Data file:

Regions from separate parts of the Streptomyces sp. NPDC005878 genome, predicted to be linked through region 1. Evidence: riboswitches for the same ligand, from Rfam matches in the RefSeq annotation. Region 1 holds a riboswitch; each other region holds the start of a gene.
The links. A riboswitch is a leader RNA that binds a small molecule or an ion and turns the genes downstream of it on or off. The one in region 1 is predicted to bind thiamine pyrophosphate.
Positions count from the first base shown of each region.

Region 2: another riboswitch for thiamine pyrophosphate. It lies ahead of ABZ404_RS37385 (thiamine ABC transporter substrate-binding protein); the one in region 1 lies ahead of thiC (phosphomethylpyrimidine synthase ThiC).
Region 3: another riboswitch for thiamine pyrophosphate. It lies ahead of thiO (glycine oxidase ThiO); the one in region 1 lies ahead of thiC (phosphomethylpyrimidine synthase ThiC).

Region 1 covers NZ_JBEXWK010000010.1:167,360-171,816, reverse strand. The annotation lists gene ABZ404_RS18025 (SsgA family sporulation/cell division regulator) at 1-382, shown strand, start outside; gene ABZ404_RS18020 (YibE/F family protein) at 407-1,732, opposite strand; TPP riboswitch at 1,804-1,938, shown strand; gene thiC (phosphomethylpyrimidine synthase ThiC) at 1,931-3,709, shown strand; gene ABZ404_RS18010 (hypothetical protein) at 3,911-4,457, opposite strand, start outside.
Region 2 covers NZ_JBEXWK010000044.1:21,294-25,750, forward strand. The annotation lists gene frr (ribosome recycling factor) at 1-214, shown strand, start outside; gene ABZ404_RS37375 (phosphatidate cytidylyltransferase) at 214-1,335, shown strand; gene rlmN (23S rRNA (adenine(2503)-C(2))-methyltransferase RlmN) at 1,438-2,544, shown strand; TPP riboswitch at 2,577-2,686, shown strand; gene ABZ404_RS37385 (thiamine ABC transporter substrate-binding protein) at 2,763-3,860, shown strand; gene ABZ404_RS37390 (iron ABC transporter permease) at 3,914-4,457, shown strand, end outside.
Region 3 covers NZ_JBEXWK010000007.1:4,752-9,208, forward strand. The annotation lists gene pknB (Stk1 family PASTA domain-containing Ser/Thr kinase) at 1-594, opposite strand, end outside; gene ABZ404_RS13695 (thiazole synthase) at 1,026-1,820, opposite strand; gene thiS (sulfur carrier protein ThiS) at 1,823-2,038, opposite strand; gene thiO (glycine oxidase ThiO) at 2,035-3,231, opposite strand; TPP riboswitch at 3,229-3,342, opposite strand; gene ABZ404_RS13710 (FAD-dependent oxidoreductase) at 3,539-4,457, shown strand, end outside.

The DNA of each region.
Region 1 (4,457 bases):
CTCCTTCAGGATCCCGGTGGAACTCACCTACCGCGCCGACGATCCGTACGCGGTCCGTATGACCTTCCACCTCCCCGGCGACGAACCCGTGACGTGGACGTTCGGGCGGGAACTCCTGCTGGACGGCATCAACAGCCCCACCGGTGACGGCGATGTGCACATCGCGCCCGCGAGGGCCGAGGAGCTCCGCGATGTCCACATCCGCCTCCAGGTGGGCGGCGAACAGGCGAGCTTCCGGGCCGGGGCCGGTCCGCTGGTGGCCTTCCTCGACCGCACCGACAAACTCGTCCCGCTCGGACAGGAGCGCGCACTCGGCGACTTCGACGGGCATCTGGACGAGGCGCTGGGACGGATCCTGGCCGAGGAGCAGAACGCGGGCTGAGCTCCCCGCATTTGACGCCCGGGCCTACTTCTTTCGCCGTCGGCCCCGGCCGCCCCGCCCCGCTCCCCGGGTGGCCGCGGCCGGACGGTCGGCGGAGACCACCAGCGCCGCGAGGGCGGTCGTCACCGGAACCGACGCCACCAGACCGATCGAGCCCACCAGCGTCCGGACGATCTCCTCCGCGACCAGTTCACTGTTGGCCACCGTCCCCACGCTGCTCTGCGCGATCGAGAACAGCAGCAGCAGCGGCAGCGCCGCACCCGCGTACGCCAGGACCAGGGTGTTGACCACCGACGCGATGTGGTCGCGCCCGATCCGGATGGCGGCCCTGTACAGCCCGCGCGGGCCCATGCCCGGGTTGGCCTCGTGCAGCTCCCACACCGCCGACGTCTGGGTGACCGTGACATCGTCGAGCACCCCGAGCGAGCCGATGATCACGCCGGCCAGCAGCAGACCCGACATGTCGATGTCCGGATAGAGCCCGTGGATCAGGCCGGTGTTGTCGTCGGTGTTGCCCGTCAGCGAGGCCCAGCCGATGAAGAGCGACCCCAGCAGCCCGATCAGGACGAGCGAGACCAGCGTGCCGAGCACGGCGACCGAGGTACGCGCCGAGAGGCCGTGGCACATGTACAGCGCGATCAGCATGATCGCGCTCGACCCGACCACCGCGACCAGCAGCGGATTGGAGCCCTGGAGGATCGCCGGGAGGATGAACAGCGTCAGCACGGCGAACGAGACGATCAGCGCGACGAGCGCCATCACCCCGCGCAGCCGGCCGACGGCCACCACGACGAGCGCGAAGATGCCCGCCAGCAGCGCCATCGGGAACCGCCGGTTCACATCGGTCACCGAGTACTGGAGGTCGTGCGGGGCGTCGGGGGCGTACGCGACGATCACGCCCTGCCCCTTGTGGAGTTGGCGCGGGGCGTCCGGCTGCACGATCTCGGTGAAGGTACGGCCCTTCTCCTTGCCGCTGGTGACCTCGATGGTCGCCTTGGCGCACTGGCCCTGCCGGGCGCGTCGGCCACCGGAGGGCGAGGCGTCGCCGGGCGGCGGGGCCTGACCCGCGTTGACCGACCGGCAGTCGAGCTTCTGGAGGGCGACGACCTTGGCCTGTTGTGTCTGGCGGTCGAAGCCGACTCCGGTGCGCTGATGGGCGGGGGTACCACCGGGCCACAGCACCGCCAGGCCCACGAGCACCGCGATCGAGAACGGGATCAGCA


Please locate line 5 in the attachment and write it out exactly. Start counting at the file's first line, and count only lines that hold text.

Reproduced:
Region 3: another riboswitch for thiamine pyrophosphate. It lies ahead of thiO (glycine oxidase ThiO); the one in region 1 lies ahead of thiC (phosphomethylpyrimidine synthase ThiC).